Is ConocoPhillips (NYSE:COP) a good dividend stock? How can we tell? Dividend paying companies with growing earnings can be highly rewarding in the long term. Yet sometimes, investors buy a popular dividend stock because of its yield, and then lose money if the company’s dividend doesn’t live up to expectations.
In this case, ConocoPhillips likely looks attractive to investors, given its 3.8% dividend yield and a payment history of over ten years. We’d guess that plenty of investors have purchased it for the income. During the year, the company also conducted a buyback equivalent to around 7.4% of its market capitalisation. Remember though, due to the recent spike in its share price, ConocoPhillips’s yield will look lower, even though the market may now be factoring in an improvement in its long-term prospects. Before you buy any stock for its dividend however, you should always remember Warren Buffett’s two rules: 1) Don’t lose money, and 2) Remember rule #1. We’ll run through some checks below to help with this.
Dividends are usually paid out of company earnings. If a company is paying more than it earns, then the dividend might become unsustainable – hardly an ideal situation. As a result, we should always investigate whether a company can afford its dividend, measured as a percentage of a company’s net income after tax. Looking at the data, we can see that 44% of ConocoPhillips’s profits were paid out as dividends in the last 12 months. A medium payout ratio strikes a good balance between paying dividends, and keeping enough back to invest in the business. Plus, there is room to increase the payout ratio over time.
In addition to comparing dividends against profits, we should inspect whether the company generated enough cash to pay its dividend. ConocoPhillips paid out a conservative 44% of its free cash flow as dividends last year. It’s encouraging to see that the dividend is covered by both profit and cash flow. This generally suggests the dividend is sustainable, as long as earnings don’t drop precipitously.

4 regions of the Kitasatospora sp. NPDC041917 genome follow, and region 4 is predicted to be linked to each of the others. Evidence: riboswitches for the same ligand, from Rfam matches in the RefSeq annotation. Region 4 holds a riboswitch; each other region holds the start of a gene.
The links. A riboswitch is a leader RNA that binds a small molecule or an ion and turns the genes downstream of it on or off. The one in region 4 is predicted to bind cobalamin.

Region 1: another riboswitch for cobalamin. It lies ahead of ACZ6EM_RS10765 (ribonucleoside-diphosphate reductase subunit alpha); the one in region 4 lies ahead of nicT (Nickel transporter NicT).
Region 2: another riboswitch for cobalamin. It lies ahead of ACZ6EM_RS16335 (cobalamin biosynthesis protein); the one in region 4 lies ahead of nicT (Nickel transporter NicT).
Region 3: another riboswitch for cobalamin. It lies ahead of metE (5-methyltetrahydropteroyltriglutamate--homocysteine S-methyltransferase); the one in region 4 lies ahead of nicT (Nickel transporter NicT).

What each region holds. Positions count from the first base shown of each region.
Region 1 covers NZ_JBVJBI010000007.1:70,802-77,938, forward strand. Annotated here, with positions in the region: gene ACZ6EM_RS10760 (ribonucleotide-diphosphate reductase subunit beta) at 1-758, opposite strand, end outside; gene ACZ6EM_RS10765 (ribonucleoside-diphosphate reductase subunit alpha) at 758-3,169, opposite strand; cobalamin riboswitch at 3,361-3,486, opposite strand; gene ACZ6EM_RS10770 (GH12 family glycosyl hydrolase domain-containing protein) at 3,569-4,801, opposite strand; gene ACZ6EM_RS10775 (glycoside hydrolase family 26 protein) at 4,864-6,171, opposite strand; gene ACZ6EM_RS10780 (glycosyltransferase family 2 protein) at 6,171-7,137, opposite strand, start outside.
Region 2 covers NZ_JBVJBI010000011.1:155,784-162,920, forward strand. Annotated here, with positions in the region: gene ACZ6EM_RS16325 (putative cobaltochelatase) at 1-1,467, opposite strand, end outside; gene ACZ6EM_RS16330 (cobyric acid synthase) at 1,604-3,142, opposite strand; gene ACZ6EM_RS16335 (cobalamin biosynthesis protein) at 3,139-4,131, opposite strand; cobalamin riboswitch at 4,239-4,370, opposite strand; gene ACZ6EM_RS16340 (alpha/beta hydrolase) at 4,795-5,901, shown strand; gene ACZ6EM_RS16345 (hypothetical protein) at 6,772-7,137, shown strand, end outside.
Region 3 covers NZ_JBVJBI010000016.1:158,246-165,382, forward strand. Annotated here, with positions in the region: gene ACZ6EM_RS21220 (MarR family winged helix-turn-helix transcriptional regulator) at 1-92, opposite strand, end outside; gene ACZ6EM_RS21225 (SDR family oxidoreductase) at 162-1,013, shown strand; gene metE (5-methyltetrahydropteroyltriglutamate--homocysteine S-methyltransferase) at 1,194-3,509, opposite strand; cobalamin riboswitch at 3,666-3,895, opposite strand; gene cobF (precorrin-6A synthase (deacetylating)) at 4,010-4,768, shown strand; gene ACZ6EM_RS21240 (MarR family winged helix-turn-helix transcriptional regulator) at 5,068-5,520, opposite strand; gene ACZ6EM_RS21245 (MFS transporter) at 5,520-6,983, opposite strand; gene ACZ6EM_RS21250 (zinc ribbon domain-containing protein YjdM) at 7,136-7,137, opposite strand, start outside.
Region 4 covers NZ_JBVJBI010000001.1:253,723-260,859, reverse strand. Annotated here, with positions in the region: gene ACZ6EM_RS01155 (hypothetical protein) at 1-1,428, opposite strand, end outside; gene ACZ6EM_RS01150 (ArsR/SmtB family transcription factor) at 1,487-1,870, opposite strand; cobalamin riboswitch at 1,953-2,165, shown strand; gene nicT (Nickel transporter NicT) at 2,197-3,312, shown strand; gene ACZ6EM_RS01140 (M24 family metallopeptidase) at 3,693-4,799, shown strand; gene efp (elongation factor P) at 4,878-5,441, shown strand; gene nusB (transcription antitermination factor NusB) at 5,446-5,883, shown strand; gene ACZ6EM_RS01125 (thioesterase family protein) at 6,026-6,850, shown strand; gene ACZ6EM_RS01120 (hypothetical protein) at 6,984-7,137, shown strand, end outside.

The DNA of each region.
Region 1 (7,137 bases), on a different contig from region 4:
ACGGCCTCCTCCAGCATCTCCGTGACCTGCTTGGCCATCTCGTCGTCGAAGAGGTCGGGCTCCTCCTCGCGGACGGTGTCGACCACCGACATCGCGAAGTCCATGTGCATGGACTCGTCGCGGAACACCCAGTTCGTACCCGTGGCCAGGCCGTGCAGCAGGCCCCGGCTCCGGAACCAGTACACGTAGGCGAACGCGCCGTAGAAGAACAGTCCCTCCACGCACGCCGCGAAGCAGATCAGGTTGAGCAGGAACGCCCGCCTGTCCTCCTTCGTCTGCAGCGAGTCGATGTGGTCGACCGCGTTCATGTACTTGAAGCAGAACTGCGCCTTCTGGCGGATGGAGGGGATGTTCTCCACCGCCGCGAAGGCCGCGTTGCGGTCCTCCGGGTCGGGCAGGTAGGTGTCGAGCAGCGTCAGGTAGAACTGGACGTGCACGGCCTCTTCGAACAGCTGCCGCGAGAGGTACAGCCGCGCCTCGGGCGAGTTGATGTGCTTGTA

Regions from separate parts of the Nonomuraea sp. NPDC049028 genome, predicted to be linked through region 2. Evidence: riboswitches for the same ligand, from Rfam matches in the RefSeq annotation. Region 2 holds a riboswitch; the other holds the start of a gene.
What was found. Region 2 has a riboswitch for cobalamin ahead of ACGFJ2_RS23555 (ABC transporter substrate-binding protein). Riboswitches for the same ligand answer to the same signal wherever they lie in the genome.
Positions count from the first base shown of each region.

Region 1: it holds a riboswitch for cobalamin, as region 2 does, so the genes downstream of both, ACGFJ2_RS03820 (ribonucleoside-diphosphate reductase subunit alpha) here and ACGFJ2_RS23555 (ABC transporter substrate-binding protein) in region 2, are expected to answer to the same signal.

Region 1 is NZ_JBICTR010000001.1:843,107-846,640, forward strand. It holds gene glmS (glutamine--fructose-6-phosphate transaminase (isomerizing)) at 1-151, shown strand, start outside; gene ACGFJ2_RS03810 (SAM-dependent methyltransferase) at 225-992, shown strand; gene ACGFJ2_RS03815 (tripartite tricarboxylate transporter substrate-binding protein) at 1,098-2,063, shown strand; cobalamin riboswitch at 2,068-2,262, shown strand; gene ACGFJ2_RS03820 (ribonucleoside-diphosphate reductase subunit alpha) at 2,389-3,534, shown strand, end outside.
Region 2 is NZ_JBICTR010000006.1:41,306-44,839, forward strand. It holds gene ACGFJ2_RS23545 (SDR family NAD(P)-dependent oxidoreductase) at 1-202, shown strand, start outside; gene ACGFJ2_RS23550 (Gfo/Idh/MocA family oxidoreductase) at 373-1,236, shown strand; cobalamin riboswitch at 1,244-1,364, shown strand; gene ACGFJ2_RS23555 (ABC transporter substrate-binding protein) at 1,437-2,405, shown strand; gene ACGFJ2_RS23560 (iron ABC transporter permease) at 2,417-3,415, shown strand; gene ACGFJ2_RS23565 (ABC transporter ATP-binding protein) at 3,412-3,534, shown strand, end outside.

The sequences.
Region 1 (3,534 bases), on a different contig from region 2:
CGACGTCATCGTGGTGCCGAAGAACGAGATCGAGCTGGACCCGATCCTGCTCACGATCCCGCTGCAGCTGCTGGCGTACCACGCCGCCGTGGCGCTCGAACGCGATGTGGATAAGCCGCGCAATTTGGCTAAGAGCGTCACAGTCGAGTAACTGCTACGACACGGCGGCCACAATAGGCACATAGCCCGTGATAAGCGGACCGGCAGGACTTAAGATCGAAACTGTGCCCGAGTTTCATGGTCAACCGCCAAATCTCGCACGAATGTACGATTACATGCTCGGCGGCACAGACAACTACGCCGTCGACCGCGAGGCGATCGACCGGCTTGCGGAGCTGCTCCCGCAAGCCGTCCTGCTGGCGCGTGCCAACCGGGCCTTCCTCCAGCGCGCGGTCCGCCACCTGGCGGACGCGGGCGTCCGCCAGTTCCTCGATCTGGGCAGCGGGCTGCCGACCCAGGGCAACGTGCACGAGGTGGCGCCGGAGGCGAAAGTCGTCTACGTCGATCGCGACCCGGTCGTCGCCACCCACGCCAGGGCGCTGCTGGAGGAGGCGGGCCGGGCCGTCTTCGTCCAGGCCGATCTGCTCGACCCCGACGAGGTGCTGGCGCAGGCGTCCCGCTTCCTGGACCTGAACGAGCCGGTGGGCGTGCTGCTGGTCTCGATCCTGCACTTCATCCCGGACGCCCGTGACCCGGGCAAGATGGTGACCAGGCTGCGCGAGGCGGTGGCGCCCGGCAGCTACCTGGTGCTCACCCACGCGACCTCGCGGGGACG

Remember, you can always get a snapshot of ConocoPhillips’s latest financial position, by checking our visualisation of its financial health.
From the perspective of an income investor who wants to earn dividends for many years, there is not much point buying a stock if its dividend is regularly cut or is not reliable. For the purpose of this article, we only scrutinise the last decade of ConocoPhillips’s dividend payments. The dividend has been cut on at least one occasion historically. During the past ten-year period, the first annual payment was US$1.88 in 2010, compared to US$1.68 last year. The dividend has shrunk at around 1.1% a year during that period. ConocoPhillips’s dividend hasn’t shrunk linearly at 1.1% per annum, but the CAGR is a useful estimate of the historical rate of change.
We struggle to make a case for buying ConocoPhillips for its dividend, given that payments have shrunk over the past ten years.
Dividend Growth Potential
With a relatively unstable dividend, it’s even more important to see if earnings per share (EPS) are growing. Why take the risk of a dividend getting cut, unless there’s a good chance of bigger dividends in future? In the last five years, ConocoPhillips’s earnings per share have shrunk at approximately 6.7% per annum. Declining earnings per share over a number of years is not a great sign for the dividend investor. Without some improvement, this does not bode well for the long term value of a company’s dividend.
To summarise, shareholders should always check that ConocoPhillips’s dividends are affordable, that its dividend payments are relatively stable, and that it has decent prospects for growing its earnings and dividend. It’s great to see that ConocoPhillips is paying out a low percentage of its earnings and cash flow. Earnings per share have been falling, and the company has cut its dividend at least once in the past. From a dividend perspective, this is a cause for concern. Ultimately, ConocoPhillips comes up short on our dividend analysis. It’s not that we think it is a bad company – just that there are likely more appealing dividend prospects out there on this analysis.
Investors generally tend to favour companies with a consistent, stable dividend policy as opposed to those operating an irregular one. At the same time, there are other factors our readers should be conscious of before pouring capital into a stock. Taking the debate a bit further, we’ve identified 4 warning signs for ConocoPhillips that investors need to be conscious of moving forward.
We have also put together a list of global stocks with a market capitalisation above $1bn and yielding more 3%.
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This article by Simply Wall St is general in nature. It does not constitute a recommendation to buy or sell any stock, and does not take account of your objectives, or your financial situation. We aim to bring you long-term focused analysis driven by fundamental data. Note that our analysis may not factor in the latest price-sensitive company announcements or qualitative material. Simply Wall St has no position in any stocks mentioned. Thank you for reading.